Kansas City President Thomas Hoenig is the Uriah Heep of central banking. "We ought to be very, very humble in our expectations of what we can do with this instrument we call monetary policy," says Hoenig, who retires this week after racking up eight straight dissents last year as a voting member of the FOMC. But would tighter monetary policy imposed six months or a year earlier be paying macro dividends now? Let's be generous and say that it's debatable. Still, the prescription endures.
In an interview with NPR, Hoenig complains that "in a world of instant gratification, we have had two decades in this country of consuming more than we produce by a considerable margin." As part of the solution, he recommends spending cuts and tax hikes, NPR reports. Now? In this economy? So much for humility.
The punishment, it seems, must fit the crime, Hoenig suggests. Monetary policy as punitive social policy? But austerity now isn't helping Europe, and it's not clear that it would help the U.S. economy at this point, as history suggests.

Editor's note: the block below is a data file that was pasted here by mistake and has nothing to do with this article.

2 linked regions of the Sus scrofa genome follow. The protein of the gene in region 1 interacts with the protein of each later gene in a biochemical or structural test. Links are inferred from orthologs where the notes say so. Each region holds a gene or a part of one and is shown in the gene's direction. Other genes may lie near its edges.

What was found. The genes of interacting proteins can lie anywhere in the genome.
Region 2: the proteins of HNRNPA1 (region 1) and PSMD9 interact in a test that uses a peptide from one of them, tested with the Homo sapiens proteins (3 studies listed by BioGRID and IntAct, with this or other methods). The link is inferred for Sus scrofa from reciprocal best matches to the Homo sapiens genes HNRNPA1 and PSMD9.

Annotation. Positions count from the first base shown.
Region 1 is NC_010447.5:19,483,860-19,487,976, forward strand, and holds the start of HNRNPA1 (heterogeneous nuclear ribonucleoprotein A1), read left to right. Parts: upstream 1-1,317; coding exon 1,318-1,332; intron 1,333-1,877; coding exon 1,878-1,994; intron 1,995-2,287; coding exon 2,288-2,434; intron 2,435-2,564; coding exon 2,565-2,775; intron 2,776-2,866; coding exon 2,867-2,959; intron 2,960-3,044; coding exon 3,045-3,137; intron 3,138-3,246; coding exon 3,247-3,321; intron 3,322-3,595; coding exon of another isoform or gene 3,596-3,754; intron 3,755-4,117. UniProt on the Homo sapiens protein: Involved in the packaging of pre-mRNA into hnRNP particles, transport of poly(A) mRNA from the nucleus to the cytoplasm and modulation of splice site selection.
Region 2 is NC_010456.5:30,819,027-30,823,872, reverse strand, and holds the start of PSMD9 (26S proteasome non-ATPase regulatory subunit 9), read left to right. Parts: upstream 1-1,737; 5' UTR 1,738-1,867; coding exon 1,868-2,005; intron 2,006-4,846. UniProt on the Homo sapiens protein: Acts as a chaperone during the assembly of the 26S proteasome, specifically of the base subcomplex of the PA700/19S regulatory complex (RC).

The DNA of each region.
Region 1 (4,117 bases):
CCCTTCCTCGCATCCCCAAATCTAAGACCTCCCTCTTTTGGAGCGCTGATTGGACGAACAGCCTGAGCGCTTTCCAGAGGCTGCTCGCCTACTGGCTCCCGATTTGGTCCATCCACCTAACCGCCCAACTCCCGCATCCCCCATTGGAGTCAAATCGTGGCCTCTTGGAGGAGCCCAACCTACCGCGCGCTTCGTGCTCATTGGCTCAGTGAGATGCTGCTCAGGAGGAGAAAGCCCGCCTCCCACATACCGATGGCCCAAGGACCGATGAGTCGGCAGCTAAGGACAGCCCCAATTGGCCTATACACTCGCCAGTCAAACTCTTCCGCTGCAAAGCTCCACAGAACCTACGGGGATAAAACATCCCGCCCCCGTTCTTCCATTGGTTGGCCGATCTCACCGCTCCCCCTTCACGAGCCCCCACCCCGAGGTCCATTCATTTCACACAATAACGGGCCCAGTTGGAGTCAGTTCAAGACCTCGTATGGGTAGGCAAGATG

What is conspicuous is that the market's inflation expectations have been falling since the spring. The implied inflation outlook via the yield spread on the nominal 10-year Treasury less its inflation-indexed counterpart is under 2%, the lowest in nearly a year. That's a problem for a weak economy, a point that Fed Chairman Ben Bernanke seemed to notice anew. In a speech yesterday, he explains that "if inflation falls too low or inflation expectations fall too low, that would be something we have to respond to because we do not want deflation."
The comment inspires Marcus Nunes to recommend that "we must reevaluate Bernanke´s supposed knowledge about the power of monetary policy."
Meanwhile, facts are stubborn things. As David Beckworth explains, the Fed's "passive tightening" is squeezing the economy. "The result is that current dollar spending--the product of the money supply and money demand--is not where it should be, as seen in the figure below - (click chart to expand):
Isn't an accommodative monetary policy at this point just reckless money printing? Scott Sumner dispatches that idea with in one fell swoop:
Yes, but like a broken clock the monetary cranks are right twice a century; 1933, and today. The other 98 years I am a Chicago-trained, libertarian, inflation-hawk. Twice a century I put on my Irving Fisher super-hero suit, and emerge from my deep underground bunker.